Reverse osmosis is a proven, environmentally friendly and rational way to remove dissolved salts from natural waters. Desalination is carried out by purely physical means – no chemicals are required for the actual process.
Semi-permeable membranes are used in reverse osmosis. These membranes are permeable for water molecules, but not for the dissolved salts, organic matter, TOC (total organic carbon), bacteria and viruses contained in the water. When the pressure is increased, the water is forced through these membranes – and desalinated.
So much for theory. In practice, the quality of the components used and the durability of the membranes used, which have to withstand permanently high pressure loads, are decisive.
JUDO reverse osmosis units are preferably used in cases where demineralised water is required on an ongoing basis. The main fields of application: Steam boiler, cooling and air conditioning technology, beverage and food production, pharmaceutical and cosmetics industry, hospitals, brackish and seawater desalination.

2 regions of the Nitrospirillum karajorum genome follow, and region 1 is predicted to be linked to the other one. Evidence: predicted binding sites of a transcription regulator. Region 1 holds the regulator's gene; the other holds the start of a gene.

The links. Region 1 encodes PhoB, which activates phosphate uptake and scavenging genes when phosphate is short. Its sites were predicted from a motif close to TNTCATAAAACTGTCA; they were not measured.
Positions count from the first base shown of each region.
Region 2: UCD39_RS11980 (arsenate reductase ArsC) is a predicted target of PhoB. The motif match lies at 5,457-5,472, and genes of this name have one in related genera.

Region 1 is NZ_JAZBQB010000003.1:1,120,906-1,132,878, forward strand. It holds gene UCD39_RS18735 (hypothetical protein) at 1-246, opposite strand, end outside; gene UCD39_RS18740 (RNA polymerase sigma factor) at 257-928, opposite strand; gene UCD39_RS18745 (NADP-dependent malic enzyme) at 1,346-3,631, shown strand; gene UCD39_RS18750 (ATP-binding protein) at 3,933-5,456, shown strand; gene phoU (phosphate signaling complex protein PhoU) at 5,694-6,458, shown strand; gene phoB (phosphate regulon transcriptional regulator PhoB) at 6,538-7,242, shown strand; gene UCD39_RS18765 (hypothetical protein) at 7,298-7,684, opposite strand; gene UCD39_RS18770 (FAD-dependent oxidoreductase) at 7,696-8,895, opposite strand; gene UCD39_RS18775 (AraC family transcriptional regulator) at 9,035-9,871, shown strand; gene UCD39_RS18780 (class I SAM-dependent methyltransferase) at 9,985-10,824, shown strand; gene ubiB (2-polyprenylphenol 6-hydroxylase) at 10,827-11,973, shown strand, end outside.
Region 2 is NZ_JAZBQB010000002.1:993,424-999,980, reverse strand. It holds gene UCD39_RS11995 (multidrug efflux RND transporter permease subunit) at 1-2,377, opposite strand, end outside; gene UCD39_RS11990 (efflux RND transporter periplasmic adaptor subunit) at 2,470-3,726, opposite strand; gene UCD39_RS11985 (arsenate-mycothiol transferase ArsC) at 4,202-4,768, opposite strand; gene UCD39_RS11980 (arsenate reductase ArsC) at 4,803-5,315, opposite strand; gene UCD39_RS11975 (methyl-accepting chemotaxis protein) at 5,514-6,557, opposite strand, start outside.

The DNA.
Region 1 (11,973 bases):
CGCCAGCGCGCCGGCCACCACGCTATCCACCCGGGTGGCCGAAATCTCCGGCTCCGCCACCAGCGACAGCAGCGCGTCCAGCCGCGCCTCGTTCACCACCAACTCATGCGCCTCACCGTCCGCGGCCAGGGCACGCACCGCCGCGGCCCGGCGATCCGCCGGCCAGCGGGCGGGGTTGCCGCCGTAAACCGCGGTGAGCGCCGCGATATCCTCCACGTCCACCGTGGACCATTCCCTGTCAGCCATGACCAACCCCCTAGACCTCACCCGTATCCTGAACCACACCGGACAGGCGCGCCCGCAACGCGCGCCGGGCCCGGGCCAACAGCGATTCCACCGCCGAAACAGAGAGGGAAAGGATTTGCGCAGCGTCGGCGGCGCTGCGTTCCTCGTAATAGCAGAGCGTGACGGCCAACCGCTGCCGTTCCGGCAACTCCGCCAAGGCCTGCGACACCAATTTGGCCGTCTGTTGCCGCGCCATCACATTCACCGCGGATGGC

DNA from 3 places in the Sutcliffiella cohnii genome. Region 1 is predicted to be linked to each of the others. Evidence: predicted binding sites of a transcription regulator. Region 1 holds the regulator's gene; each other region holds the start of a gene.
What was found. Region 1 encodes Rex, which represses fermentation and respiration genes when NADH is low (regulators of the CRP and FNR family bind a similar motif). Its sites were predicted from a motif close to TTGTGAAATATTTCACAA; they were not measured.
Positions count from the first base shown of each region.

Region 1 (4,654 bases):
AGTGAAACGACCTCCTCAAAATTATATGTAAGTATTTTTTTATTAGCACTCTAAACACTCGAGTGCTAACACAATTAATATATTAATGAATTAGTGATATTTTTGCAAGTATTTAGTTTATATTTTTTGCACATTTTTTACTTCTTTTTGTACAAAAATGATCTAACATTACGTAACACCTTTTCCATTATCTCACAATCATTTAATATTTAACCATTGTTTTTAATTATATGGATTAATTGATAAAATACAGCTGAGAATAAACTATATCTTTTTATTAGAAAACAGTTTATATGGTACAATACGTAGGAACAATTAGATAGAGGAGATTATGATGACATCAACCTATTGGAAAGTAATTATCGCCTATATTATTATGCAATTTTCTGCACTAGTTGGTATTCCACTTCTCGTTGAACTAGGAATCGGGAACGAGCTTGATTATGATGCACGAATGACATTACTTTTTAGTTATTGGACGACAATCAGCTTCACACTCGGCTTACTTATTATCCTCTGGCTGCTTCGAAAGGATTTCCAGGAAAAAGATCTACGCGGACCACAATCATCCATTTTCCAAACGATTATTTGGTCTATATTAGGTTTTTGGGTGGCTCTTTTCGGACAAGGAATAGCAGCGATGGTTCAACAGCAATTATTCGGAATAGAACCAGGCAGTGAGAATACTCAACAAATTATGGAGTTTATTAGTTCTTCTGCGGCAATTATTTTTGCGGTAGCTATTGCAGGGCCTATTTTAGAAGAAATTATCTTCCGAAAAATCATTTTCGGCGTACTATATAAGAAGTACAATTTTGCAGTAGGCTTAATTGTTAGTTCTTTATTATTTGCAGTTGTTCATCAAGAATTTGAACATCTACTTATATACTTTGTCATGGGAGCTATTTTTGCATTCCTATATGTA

We offer the optimally coordinated unit for every application – including the appropriate pre- and post-treatment. When it comes to membrane technology, we not only draw on decades of experience. We also cooperate with the world’s leading manufacturers.
JUDO reverse osmosis units are characterised by their compact design, low-noise operation, high-quality components, long service life and ease of maintenance. The microprocessor control enables simple and safe operation as well as economical operation.
Our units have proven themselves worldwide, even under difficult economic conditions. We supply both standardized and customized units in any size, also in container design on request.
Our project consultants are at your side with all their expertise and will be happy to advise you, from an initial offer to commissioning.
If a saline solution and pure water are separated by a semi-permeable membrane, the saline solution is diluted according to the natural law of osmosis by “sucking” in pure water which penetrates through the separating membrane. This process causes an increase in volume of the salt solution and thus a pressure difference between solution and water – commonly known as osmotic pressure. If a greater than osmotic pressure is artificially exerted on the salt solution, the process is reversed: Water is forced through the membrane in the opposite direction, leaving the dissolved parts behind.